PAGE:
Federal Music Project (FMP) (1935)

(renamed WPA Music Program, 1939)

Developed in July and August of 1935, the Federal Music Project (FMP) became one of five programs under Federal Project Number One (itself part of the Works Progress Administration, or WPA). FMP was created to “employ professional musicians registered on the relief rolls…as instrumentalists, singers, concert performers, and music teachers” [1].

FMP “musical units” performed symphony orchestras, small orchestral ensembles, string quartets, chamber music, grand opera, light opera, vocal ensembles, vocal solos, dance orchestras, and theater orchestras. Venues included festivals, community centers, theatres, and military installations [2]. Nikolai Sokoloff, who had been the director of the Cleveland Symphony [3], was named head of the FMP and steered the project towards a heavy concentration of classical music [4].

Other projects of the FMP included: an Index of American Composers (not completed, but 20,000 entries were deposited into the Library of Congress); music education, including music at “public schools that did not provide regular music instruction for their pupils”; music copying and music libraries (which were ultimately incorporated into public and university libraries); radio programs; and music laboratories, which “consisted of the performance of a program by one or more contemporary musicians, preferably young musicians in need of a public hearing, who afterward took the platform, explained their musical purposes and views, and replied to questions by the audience” [5].

When Federal Project Number One was terminated in June of 1939, the FMP was renamed “WPA Music Program” [6]. From this point on it was no longer a nationwide program sponsored solely by the WPA. Music projects would now require local sponsors to contribute funding, just as they did with other WPA projects (roadwork, school construction, city park improvements, etc.). Many did, and WPA music projects were enjoyed for the remainder of the program (until 1943). For example, during January 1942, 2.4 million Americans attended WPA music performances across the nation [7].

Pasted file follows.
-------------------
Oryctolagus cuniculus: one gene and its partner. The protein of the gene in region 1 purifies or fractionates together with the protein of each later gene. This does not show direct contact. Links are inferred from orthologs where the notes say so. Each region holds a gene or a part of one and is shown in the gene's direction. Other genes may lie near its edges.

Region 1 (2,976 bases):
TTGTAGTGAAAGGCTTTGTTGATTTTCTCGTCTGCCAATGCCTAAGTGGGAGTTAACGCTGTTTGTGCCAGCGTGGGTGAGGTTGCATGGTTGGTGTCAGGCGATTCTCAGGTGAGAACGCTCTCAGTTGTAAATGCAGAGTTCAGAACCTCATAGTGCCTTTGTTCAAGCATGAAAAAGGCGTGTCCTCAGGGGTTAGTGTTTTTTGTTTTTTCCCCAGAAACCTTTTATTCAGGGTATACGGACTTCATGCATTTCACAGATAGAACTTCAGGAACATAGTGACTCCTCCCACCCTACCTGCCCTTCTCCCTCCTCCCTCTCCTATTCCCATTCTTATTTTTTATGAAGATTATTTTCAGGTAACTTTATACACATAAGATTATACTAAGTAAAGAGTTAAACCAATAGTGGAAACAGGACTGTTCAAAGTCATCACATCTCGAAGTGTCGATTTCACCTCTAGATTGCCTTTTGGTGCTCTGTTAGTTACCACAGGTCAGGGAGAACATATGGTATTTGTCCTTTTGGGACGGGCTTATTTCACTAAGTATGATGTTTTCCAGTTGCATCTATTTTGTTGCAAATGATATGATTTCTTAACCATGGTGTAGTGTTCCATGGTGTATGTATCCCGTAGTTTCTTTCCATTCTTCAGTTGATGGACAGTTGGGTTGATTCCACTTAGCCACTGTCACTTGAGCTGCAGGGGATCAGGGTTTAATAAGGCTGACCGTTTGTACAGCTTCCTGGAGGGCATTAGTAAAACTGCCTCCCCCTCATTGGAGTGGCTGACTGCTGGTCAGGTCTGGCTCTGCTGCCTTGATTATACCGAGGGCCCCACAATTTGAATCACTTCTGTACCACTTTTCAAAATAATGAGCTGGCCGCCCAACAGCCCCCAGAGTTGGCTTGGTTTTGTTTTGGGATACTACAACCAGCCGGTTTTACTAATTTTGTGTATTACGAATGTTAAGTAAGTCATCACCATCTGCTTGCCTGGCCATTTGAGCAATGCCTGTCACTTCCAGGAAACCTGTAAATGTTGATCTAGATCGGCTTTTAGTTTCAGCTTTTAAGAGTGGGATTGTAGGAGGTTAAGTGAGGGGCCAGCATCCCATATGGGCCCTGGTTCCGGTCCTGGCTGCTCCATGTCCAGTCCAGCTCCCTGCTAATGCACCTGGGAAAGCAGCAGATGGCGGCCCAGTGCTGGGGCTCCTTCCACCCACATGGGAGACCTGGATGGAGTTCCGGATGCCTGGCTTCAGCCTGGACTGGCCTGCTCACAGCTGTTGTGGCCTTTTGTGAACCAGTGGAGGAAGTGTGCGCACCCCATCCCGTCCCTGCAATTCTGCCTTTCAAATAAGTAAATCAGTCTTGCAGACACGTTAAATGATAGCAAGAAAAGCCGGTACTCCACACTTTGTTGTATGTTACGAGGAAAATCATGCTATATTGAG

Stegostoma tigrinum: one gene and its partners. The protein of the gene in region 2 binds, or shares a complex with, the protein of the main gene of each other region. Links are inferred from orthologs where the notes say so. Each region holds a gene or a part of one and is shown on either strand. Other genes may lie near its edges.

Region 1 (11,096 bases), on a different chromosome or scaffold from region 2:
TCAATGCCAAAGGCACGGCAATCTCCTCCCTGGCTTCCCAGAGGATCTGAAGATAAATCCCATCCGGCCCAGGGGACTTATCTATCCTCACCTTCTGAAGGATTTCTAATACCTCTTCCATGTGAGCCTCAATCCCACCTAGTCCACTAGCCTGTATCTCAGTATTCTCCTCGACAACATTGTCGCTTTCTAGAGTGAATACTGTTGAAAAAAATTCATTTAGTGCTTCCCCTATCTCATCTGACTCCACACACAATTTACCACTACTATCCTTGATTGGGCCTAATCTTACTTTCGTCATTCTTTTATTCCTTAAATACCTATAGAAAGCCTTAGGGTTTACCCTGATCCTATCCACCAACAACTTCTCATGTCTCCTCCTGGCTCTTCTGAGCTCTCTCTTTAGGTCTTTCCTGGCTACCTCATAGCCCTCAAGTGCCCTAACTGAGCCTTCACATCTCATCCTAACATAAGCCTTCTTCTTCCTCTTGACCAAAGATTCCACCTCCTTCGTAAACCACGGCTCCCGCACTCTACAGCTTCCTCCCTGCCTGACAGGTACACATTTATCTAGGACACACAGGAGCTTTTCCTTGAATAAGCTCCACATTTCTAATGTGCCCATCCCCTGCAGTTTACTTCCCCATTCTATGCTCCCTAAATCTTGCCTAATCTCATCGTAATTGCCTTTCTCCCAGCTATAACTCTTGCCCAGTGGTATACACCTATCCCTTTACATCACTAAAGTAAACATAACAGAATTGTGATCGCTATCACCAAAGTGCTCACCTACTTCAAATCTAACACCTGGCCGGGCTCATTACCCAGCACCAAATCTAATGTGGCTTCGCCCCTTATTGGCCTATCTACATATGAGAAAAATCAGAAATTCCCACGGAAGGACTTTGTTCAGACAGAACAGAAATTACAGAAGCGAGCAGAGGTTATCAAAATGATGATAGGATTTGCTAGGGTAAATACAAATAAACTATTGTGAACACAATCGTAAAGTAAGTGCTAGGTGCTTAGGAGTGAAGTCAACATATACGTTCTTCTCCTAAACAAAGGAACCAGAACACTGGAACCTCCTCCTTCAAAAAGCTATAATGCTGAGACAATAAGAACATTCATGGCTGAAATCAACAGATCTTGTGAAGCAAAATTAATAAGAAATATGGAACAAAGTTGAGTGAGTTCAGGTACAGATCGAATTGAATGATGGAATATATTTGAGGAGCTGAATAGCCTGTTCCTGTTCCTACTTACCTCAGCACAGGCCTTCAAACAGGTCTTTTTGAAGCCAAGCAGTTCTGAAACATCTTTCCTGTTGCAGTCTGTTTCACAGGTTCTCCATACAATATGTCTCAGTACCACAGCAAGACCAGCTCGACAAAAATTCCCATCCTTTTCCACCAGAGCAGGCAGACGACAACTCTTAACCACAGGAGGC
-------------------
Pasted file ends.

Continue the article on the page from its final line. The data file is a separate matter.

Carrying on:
The FMP and WPA Music Program employed thousands of jobless musicians and brought music to millions of enthusiastic listeners. Ordinary Americans were able to attend symphonies for the first time, receive music instruction in school, and even given opportunities to perform themselves, all at low or no cost. Professional musicians in the program had their skills preserved and enhanced, allowing them to continue their careers. Several major orchestras were saved from collapse under the financial stress of the Great Depression. In fact, several orchestras today can trace their origins to the WPA; for example, the Utah Symphony reports that their orchestra “was created as a WPA orchestra under Roosevelt’s New Deal…” [8].

Sources: (1) “Federal Music Project,” Library of Congress, http://www.loc.gov/rr/program/bib/newdeal/fmp.html, accessed June 8, 2015. (2) Federal Works Agency, Final Report on the WPA Program, 1935-43, Washington, DC: U.S. Government Printing Office, 1946, pp. 63-64. (3) Sheila D. Collins and Naomi Rosenblum, “The Democratization of Culture: The Legacy of the New Deal Arts Programs.” In Sheila D. Collins and Gertrude Schaffner Goldberg (Ed.), When Government Helped: Learning from the Successes and Failures of the New Deal, New York: Oxford University Press, 2014, p. 217. (4) Nick Taylor, American-Made: The Enduring Legacy of the WPA; When FDR Put the Nation Back to Work, New York: Bantam Books, 2008 (p. 249, 2009 paperback edition). (5) See note 2 and, with respect to the “20,000” statistic, “Librarian MacLeish and the Library of Congress Project,” Library of Congress, http://memory.loc.gov/ammem/fedtp/ftcole03.html, accessed June 8, 2015. (6) See, e.g., Leta E. Miller, Music and Politics in San Francisco: From the 1906 Quake to the Second World War, University of California Press, 2011, p. 216, and “Federal Music Project,” Library of Congress, http://www.loc.gov/rr/program/bib/newdeal/fmp.html, accessed June 7, 2015. (7) See note 2, at p. 134. (8) “Utah Symphony / Utah Opera,” http://usuo.org/files/resources/written_history.pdf, accessed June 8, 2015.